Gas Tax Holiday

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President Biden recently proposed a three-month gas tax “holiday” during which the federal government would not collect the 18.4 cents/gallon Federal Gas Tax. Unfortunately, it is unlikely this would cause the price of gas to fall.

Gas prices are rising because of a disruption in supply due to the shutdowns and the Russian-Ukrainian war. The price of a barrel of oil increased by $30 the day the war began. Russia is the world’s third largest oil producer, accounting for over 10% of production. The war and sanctions thus knocked a considerable source of the world’s oil supply offline. U.S. oil production remains 1 million barrels/day lower than what it was in January 2020. Consequently, world oil production has significantly fallen and as a rough estimate, each $10 increase in the price of oil raises the price of gas by 25 cents. U.S. gasoline refining has also fallen by about one million barrels per day compared to January 2020. Thus, it is a reduction in oil and gasoline production that is pushing up prices and causing pain at the pump.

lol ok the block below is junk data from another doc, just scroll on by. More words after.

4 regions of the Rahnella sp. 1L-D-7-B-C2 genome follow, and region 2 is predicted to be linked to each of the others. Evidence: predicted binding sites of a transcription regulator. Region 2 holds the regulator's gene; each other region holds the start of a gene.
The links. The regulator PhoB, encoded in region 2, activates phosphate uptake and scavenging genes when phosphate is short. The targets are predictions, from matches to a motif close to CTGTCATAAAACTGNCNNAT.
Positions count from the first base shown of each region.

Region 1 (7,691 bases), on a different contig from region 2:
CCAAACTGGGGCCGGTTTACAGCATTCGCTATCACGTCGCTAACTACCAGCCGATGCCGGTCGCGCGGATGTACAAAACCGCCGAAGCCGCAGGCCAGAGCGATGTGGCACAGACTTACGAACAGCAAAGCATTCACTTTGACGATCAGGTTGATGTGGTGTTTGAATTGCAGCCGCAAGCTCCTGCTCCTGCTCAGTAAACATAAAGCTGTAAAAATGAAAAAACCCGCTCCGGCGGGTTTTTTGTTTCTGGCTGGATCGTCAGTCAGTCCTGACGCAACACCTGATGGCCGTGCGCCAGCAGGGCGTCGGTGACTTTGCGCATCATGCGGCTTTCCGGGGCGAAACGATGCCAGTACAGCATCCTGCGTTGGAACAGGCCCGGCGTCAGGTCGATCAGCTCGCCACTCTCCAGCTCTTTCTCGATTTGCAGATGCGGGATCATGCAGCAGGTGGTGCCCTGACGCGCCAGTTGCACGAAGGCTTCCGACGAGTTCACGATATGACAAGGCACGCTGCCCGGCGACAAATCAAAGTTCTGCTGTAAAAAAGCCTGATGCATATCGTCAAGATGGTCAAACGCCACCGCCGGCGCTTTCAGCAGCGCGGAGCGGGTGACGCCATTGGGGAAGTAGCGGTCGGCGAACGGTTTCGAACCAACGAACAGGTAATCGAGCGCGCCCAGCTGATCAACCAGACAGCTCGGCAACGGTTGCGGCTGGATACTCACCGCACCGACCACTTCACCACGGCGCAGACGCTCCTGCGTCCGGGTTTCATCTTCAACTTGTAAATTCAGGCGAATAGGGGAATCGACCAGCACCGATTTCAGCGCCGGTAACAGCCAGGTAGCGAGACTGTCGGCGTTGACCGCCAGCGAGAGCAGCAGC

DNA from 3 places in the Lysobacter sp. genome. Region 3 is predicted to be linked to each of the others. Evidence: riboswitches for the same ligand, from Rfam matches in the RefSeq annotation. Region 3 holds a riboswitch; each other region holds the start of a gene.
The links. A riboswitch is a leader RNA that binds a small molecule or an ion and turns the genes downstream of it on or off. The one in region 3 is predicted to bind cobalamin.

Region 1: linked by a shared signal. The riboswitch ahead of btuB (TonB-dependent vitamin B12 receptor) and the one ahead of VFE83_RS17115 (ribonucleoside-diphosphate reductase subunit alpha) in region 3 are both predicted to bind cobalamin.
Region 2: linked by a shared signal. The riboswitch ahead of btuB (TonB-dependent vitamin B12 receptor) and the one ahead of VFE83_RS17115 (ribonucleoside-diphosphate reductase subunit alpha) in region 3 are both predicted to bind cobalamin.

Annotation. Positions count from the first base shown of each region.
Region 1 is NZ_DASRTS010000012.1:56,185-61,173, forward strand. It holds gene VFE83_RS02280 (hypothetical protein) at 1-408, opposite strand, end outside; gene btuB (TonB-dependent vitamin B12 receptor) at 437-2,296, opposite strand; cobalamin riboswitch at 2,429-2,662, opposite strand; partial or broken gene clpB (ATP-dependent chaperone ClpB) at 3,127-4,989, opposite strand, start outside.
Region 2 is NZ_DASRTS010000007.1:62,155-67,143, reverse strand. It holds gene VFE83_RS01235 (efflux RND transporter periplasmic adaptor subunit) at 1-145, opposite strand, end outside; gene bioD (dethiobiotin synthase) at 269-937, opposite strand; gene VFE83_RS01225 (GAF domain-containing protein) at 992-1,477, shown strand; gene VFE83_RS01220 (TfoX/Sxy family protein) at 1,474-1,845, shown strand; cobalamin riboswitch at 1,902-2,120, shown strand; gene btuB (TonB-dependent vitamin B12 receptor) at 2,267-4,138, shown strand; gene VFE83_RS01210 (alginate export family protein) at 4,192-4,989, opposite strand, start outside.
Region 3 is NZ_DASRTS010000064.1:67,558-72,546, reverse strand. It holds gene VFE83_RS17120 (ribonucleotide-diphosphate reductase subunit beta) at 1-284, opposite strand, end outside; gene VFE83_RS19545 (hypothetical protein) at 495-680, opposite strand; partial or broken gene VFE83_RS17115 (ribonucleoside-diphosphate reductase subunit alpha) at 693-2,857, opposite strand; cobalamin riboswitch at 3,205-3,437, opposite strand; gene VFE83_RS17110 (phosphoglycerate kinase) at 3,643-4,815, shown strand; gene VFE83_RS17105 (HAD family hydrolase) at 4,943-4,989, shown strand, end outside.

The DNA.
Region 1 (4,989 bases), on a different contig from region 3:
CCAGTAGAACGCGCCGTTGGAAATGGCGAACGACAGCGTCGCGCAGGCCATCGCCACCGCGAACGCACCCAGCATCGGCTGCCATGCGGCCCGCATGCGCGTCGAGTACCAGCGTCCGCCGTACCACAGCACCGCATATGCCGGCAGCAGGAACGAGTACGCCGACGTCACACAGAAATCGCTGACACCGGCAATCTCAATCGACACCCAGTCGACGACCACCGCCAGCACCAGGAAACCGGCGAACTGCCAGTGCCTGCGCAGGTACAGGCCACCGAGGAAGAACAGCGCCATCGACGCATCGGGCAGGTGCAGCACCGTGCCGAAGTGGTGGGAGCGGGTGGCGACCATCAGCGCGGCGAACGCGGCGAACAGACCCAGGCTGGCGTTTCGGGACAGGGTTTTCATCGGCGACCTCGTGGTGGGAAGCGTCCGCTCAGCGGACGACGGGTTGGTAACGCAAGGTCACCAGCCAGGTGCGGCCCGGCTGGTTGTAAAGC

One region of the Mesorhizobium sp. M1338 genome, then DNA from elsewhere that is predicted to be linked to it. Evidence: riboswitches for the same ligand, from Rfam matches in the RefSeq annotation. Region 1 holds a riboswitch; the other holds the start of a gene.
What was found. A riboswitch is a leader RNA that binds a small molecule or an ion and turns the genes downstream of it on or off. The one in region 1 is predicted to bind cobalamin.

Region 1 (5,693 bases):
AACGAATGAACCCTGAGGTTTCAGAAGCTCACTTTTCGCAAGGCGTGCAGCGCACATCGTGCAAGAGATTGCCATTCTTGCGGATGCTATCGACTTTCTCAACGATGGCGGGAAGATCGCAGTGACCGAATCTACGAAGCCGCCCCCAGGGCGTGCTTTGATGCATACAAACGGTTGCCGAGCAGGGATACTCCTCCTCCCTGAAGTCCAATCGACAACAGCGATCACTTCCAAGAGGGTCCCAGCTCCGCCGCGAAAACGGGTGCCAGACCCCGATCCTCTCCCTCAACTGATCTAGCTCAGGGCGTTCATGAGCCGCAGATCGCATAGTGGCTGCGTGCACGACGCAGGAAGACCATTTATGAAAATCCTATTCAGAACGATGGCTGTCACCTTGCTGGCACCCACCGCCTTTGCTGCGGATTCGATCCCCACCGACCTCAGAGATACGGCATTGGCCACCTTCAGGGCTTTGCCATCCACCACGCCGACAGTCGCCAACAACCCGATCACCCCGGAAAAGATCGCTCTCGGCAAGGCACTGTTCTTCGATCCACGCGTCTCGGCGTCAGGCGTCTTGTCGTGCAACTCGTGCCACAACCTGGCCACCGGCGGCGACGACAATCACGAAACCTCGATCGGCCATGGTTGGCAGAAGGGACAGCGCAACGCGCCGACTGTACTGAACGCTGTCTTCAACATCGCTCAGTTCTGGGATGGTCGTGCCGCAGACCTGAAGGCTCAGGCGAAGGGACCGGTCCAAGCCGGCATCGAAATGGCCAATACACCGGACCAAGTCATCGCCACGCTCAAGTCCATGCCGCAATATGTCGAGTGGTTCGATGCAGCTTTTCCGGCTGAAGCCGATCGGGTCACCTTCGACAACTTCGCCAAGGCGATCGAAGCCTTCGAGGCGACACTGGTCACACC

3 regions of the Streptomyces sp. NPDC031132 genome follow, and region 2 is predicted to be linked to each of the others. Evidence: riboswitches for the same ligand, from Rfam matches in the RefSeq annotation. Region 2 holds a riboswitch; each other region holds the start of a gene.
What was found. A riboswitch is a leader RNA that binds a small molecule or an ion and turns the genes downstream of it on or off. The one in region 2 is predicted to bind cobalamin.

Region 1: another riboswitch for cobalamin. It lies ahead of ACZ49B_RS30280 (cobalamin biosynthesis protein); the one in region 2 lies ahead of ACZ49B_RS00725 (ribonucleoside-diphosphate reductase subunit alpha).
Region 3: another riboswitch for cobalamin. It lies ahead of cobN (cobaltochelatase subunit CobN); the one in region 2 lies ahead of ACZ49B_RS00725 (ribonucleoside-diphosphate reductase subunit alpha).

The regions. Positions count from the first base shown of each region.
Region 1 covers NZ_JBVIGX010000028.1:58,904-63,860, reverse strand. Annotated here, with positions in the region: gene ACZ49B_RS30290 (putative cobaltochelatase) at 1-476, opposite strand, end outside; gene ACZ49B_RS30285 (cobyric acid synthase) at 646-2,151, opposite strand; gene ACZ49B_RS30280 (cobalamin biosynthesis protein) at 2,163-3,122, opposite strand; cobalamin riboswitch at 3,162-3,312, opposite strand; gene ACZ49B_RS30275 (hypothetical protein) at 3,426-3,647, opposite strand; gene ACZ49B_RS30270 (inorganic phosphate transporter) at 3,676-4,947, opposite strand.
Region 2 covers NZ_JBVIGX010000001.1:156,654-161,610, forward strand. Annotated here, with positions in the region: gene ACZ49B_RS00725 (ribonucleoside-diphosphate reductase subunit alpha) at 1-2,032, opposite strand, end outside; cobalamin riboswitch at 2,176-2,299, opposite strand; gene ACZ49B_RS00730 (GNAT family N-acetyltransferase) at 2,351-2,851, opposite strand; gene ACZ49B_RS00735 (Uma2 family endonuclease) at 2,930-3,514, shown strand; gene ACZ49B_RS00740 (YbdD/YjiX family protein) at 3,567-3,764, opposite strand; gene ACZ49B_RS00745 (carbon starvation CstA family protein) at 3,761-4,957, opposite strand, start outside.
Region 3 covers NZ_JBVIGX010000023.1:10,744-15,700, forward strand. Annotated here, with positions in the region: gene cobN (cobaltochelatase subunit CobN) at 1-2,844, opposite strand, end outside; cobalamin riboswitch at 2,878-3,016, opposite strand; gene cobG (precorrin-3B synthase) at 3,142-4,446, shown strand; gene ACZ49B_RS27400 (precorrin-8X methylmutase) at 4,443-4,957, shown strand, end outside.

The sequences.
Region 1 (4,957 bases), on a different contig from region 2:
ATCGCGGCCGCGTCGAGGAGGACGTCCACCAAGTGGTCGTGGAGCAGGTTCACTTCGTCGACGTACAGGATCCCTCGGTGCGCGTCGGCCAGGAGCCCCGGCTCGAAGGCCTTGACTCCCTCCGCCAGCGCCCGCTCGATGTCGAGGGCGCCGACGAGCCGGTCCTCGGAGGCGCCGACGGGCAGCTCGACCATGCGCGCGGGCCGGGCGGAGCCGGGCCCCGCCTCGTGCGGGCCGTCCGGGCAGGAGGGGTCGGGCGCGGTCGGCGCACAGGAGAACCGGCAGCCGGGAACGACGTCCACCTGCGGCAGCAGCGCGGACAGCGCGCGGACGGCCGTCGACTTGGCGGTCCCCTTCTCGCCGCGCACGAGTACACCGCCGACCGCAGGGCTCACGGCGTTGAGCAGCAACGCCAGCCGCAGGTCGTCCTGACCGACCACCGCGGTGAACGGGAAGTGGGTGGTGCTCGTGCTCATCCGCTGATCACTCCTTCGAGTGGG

A gas tax holiday does nothing to offset these reductions in supply; instead, it stimulates demand. If the price at the pump falls due to the gas tax holiday, drivers respond to that lower price by driving more and buying more gas. Since supply remains disrupted, demand outpaces supply and the price of gas rises back to where it was before the holiday. Since the gas tax is not being collected at the pump, the oil and gas companies capture this higher price in the form of higher profits. These companies, not drivers, are thus the beneficiaries of a gas tax holiday.

In the May issue of My City, I predicted drivers would see no relief from the oil released from the Strategic Petroleum Reserve (SPR). Indeed, drivers saw no relief as the price of gas rose by $1/gallon after the release began. It will cost the federal government $11 billion, or $90 per household, to replace the 100 million barrels drawn from the SPR since then, and the SPR is now at its lowest level since 1986. Households thus paid $90 for a program that provided no benefit. The gas tax holiday would be the same, costing the Federal Highway Trust Fund, which funds highway repair and maintenance, $10 billion over three months. Like with the SPR drawdown, drivers would see no benefit from this holiday.

Even if the entire amount of the gas tax holiday was reflected in a lower price, which it won’t be, the savings would be insignificant. It would only save a driver who purchases one 16-gallon tank of gas per week about $35 over three months and result in worse roads or higher taxes to replenish the Highway Trust Fund.

Only ending the war in Ukraine and encouraging domestic production of oil and gas will result in lower prices. Until then, expect the pain at the pump to continue.

 

 

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